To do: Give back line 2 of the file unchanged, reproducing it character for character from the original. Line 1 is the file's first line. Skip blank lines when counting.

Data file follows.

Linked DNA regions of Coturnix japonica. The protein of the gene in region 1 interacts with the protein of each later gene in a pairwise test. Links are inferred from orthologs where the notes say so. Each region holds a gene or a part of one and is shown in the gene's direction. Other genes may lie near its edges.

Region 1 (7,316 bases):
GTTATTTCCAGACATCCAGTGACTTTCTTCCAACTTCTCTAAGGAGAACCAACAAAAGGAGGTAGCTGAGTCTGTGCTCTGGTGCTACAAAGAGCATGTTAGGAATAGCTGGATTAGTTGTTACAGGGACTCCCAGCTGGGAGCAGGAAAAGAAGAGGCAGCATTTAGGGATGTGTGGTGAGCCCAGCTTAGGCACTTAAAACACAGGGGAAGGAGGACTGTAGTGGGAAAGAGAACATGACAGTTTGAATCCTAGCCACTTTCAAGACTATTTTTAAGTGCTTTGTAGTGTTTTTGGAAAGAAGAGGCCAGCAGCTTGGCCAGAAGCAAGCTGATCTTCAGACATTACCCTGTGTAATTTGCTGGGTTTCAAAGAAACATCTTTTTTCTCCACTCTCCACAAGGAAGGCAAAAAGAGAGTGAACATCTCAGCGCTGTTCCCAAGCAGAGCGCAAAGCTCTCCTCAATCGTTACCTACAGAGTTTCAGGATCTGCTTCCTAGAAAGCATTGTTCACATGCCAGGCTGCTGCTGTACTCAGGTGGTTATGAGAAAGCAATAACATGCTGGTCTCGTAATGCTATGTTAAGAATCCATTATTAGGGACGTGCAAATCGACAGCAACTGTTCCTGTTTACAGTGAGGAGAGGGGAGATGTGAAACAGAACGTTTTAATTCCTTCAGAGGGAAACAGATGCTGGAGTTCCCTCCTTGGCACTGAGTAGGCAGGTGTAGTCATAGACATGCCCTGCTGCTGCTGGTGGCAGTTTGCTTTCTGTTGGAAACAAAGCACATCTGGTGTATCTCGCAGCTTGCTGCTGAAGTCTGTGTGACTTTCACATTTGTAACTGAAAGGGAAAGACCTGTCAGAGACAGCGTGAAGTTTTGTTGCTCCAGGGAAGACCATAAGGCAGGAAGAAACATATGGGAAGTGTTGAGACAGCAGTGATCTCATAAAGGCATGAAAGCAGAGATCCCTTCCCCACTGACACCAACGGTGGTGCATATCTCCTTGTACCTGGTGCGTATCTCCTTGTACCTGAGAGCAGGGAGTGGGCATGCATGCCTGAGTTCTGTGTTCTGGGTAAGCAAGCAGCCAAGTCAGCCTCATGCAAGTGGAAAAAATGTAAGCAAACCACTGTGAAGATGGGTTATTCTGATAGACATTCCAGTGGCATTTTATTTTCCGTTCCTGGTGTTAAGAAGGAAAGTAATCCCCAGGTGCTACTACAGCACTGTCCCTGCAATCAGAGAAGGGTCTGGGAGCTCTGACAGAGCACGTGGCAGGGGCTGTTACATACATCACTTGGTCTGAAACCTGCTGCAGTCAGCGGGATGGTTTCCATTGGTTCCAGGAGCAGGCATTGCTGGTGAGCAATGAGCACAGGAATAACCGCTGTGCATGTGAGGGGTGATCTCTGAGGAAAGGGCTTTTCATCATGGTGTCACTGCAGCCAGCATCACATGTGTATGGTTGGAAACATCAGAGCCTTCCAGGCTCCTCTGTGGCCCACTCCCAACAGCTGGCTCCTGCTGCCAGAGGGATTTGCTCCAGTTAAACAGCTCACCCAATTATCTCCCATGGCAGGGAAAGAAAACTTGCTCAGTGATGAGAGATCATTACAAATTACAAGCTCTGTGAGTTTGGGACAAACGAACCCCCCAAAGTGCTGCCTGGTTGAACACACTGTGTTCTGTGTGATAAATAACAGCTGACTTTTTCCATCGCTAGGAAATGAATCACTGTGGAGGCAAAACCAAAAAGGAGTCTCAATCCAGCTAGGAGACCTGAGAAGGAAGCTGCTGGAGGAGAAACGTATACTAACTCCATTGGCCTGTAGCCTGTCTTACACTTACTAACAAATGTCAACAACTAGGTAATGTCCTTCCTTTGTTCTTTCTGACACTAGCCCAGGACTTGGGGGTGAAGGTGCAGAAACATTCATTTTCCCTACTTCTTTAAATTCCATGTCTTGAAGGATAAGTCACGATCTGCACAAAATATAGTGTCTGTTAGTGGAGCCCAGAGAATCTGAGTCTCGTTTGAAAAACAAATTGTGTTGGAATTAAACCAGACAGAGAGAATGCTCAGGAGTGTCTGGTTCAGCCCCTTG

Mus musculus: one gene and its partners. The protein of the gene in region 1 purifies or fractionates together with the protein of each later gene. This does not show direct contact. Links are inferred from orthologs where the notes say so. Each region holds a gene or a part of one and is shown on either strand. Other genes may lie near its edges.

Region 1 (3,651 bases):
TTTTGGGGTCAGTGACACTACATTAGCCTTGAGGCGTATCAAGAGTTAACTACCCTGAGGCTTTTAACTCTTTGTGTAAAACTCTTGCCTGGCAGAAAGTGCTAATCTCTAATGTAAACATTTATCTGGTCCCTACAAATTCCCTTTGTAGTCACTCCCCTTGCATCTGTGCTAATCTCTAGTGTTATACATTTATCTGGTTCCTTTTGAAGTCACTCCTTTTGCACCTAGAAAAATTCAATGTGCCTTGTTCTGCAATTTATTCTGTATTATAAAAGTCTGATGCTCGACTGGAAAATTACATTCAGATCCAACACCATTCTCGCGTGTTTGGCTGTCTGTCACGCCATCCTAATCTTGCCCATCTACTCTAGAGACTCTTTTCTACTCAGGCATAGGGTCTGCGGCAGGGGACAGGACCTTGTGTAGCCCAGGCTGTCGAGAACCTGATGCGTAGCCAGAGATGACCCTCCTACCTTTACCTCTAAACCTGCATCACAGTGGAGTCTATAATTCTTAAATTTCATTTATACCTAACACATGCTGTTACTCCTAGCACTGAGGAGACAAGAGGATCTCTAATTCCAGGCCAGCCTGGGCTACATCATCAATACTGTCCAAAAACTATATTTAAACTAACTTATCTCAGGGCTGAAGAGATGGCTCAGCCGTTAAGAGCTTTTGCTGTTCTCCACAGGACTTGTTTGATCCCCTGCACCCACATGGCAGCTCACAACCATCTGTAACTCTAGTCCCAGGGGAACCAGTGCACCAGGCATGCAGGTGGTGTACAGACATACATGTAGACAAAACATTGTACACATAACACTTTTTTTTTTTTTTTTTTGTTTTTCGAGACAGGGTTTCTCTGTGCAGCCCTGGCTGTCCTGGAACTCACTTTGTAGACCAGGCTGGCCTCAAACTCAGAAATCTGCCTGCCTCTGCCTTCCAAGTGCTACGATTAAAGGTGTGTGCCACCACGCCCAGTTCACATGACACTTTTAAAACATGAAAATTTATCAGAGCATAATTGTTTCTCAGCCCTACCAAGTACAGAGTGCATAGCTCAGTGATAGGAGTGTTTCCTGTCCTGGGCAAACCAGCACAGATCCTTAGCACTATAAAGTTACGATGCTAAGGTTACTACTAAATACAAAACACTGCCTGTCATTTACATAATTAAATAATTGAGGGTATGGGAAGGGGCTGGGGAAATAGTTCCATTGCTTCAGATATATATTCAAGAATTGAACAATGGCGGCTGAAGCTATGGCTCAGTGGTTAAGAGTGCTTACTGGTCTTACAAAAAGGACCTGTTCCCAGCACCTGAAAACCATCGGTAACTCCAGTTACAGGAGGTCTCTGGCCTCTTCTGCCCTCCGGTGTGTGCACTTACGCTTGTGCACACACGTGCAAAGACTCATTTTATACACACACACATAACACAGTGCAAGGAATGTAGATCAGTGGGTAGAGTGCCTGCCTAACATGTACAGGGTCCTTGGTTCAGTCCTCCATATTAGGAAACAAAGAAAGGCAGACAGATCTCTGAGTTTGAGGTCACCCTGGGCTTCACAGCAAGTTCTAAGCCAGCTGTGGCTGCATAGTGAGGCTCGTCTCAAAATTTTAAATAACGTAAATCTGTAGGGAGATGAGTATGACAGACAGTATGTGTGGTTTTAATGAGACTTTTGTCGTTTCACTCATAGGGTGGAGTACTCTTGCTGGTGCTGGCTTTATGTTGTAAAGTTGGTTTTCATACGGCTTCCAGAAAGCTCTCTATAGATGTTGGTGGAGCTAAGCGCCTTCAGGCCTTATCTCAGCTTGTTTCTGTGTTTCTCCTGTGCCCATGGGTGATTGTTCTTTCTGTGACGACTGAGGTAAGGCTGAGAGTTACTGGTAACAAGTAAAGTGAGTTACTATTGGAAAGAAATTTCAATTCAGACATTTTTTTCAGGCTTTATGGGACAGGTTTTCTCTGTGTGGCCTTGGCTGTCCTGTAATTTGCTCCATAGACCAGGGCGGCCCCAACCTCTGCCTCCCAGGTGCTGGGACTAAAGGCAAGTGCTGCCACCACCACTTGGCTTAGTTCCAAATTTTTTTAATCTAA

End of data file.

Region 1 (7,316 bases):